By Cory Sklar
By Alee Karim
By Christina Li
By Dave Pehling
By Ian S. Port
By SF Weekly
By Ian S. Port
By Ian S. Port
Thank your favorite deity for Aaron Mader's deficiencies. If the teenaged, head-over-heels-for-hip-hop Mader hadn't sucked at dancing, hadn't been uncomfortable with rapping, and hadn't been scared of getting into trouble for spraying graffiti, the world might have never known his enviable skills as a beatmaker. "I wanted something to contribute to [hip-hop]," says the ever-affable Mader, who produces under the alias of Lazerbeak. "It seemed like if there was anything I could do, I knew music, because I had been doing it for so long that I had an ear for it."
"So long" is a pretty apt choice of words to describe his commitment. The Minneapolis-bred Mader began singing and playing guitar in the Plastic Constellations when he was around 13, sticking with it for more than a decade until the indie-rock act went on hiatus in 2008. Sometime in junior high, his interest in hip-hop began to blossom, owing greatly to the Roots' classic Things Fall Apart. By 2001, he'd struck up a friendship with Stefon Alexander (aka indie rapper P.O.S.) through playing in the same scene. Alexander urged Mader to try his hand at hip-hop beats and gave him a quick primer on digging for vinyl and finding the right instrumental equipment. Unsurprisingly, Mader's first composition was both a "standard affair" and "terrible," as he puts it — a simple 18-second loop involving a kick, a snare, a hi-hat, and a flute. But that first taste was enough to keep him hooked, even if it took a year for anyone to start rapping over his work. "Right away, I had no clue what was going to happen, but as it progressed, I felt, 'Wow, this could be something I always want to be doing,'" he says.
Now, some 700 beats later, Mader has become a king of his craft. Lazerbeak has long been part of Doomtree, the thriving Twin Cities hip-hop collective that also includes P.O.S., Sims, Dessa, Cecil Otter, Mike Mictlan, and Paper Tiger. Mader's primary work has been with members of that group, but he cut his teeth by collaborating with whomever he could find in Minneapolis. He gives his home base props for making the transition from indie rock to hip-hop easy. "I don't think it's like a lot of other towns," he says. "It's a town that's not that big and close to a lot of other big markets, so the rap dudes know the rock dudes know the folk dudes know the R&B bands, so you are kind of in the circle if you're doing anything related."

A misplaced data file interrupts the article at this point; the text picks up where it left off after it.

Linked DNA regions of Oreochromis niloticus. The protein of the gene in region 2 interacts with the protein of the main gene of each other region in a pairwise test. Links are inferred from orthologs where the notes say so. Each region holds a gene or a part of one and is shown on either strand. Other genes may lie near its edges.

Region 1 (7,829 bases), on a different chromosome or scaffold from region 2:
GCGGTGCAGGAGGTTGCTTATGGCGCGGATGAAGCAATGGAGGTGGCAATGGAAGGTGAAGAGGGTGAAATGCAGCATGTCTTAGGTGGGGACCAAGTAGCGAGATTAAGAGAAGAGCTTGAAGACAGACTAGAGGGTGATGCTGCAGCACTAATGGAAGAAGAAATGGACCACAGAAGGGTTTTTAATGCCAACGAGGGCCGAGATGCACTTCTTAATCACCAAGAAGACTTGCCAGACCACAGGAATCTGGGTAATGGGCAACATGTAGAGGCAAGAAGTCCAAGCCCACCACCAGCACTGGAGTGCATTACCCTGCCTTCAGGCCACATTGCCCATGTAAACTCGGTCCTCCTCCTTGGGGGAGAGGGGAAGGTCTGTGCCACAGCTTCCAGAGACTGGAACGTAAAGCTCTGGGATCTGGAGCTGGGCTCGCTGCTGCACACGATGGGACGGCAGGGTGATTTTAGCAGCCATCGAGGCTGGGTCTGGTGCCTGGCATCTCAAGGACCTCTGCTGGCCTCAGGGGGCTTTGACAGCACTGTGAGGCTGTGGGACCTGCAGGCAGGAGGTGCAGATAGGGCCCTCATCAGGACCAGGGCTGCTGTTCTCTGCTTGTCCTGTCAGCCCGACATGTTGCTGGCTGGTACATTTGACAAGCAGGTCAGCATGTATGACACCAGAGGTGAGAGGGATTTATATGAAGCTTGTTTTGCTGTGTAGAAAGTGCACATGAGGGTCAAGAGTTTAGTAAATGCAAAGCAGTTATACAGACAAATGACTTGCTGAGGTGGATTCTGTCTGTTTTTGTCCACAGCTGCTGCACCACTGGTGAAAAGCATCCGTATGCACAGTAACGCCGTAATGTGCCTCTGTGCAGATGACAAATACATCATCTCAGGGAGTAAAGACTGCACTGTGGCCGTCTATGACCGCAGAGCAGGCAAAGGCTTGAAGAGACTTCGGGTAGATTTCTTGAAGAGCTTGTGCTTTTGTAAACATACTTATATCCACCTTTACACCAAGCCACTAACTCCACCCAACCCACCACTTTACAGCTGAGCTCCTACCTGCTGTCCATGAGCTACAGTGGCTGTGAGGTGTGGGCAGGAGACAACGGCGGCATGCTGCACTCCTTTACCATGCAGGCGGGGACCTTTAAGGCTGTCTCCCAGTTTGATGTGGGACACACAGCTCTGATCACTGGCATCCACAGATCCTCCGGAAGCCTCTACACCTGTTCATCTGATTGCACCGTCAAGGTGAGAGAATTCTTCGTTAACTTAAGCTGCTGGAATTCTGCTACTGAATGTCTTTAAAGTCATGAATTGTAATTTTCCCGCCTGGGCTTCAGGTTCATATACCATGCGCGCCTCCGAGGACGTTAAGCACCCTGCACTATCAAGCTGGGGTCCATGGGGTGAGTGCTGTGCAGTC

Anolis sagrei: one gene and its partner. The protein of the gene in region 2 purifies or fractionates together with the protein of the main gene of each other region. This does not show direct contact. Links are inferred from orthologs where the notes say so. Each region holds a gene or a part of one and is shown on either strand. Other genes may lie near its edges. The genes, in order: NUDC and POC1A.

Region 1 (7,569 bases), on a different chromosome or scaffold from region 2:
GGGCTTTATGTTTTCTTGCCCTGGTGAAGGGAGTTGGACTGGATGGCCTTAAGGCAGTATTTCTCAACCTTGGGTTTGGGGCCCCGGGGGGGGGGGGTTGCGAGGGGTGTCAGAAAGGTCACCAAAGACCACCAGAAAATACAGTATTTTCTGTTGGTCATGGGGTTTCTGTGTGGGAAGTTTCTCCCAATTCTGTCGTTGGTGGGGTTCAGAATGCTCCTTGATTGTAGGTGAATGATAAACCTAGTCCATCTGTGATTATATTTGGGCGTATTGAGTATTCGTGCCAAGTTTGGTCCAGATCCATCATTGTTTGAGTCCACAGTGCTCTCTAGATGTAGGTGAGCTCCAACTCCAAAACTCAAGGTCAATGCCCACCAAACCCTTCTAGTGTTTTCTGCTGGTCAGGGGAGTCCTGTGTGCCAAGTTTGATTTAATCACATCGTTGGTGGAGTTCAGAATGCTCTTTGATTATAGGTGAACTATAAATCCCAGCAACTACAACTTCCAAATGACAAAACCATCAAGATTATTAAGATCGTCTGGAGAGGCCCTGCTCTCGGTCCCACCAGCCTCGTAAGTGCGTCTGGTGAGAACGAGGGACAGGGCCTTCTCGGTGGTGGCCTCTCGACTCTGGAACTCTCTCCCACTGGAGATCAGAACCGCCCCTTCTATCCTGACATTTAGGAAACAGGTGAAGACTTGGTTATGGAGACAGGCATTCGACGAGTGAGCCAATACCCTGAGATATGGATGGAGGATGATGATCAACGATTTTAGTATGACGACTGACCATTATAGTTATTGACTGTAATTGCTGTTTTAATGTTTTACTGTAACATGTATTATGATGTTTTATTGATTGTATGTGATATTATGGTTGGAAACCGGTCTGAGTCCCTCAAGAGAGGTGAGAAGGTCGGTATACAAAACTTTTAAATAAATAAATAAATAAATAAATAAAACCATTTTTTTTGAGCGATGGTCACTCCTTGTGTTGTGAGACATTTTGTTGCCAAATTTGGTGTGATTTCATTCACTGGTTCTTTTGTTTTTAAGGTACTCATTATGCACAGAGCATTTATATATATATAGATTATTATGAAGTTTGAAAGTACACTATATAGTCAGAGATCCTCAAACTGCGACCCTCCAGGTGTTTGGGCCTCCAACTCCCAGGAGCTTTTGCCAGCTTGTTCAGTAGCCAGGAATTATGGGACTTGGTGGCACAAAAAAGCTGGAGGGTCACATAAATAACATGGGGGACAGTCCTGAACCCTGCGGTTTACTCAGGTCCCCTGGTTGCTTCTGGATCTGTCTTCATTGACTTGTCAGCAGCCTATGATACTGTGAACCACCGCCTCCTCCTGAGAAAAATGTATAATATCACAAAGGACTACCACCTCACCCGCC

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What makes Mader such a worthwhile talent is his knack for variety and his ability to make those diverse sounds work within the confines of hip-hop. A quick sampler of his material is testament: "Drumsticks," from Doomtree's collaborative record, sounds like a high school drum line performing in a desert at sunset. Disco-funk rears its glittery jacket in "Coup for the King," featuring MCs P.O.S. and Sims, and Mike Mictlan's "Prizefight" has the anthemic feel of the Rocky theme. In 2006, Lazerbeak and some friends devised the term "lavabanger" to describe his more fierce beats — tracks where "you nod your head to the side instead of up and down and your face gets all screwy." Not every composition wields the forward-moving force to enter lavabanger territory, but much of his best material fits that description.
With Bad Time Zoo, Sims' recently released sophomore LP, Mader again shows off his ability to navigate a broad palette. "One Dimensional Man" has a gloriously desolate vibe that's like Joy Division scoring the climax of Terminator 2, with a choir of soft female voices chanting to kick up the song's ominousness. "Too Much" is jazzy and amiable, while "Weight" could be a hype song for a basketball team with a bit of tweaking. Musicwise, there's rarely an off moment.
On his tour, Mader will spend most of his time triggering beats on an electronic sampler while Sims raps. Even though Mader hasn't entirely abandoned his early rock aesthetic (his solo record, Legend Recognize Legend dares an elusive blur of pop and rock), he has settled into the producer role comfortably. "More than ever, I consider Doomtree my band now," he says. When "I started out producing, I thought maybe I had to be a certain type of person or you have to act a certain way, when more than anything, if you believe in what you're doing and you're good to people, only good things could come out of that."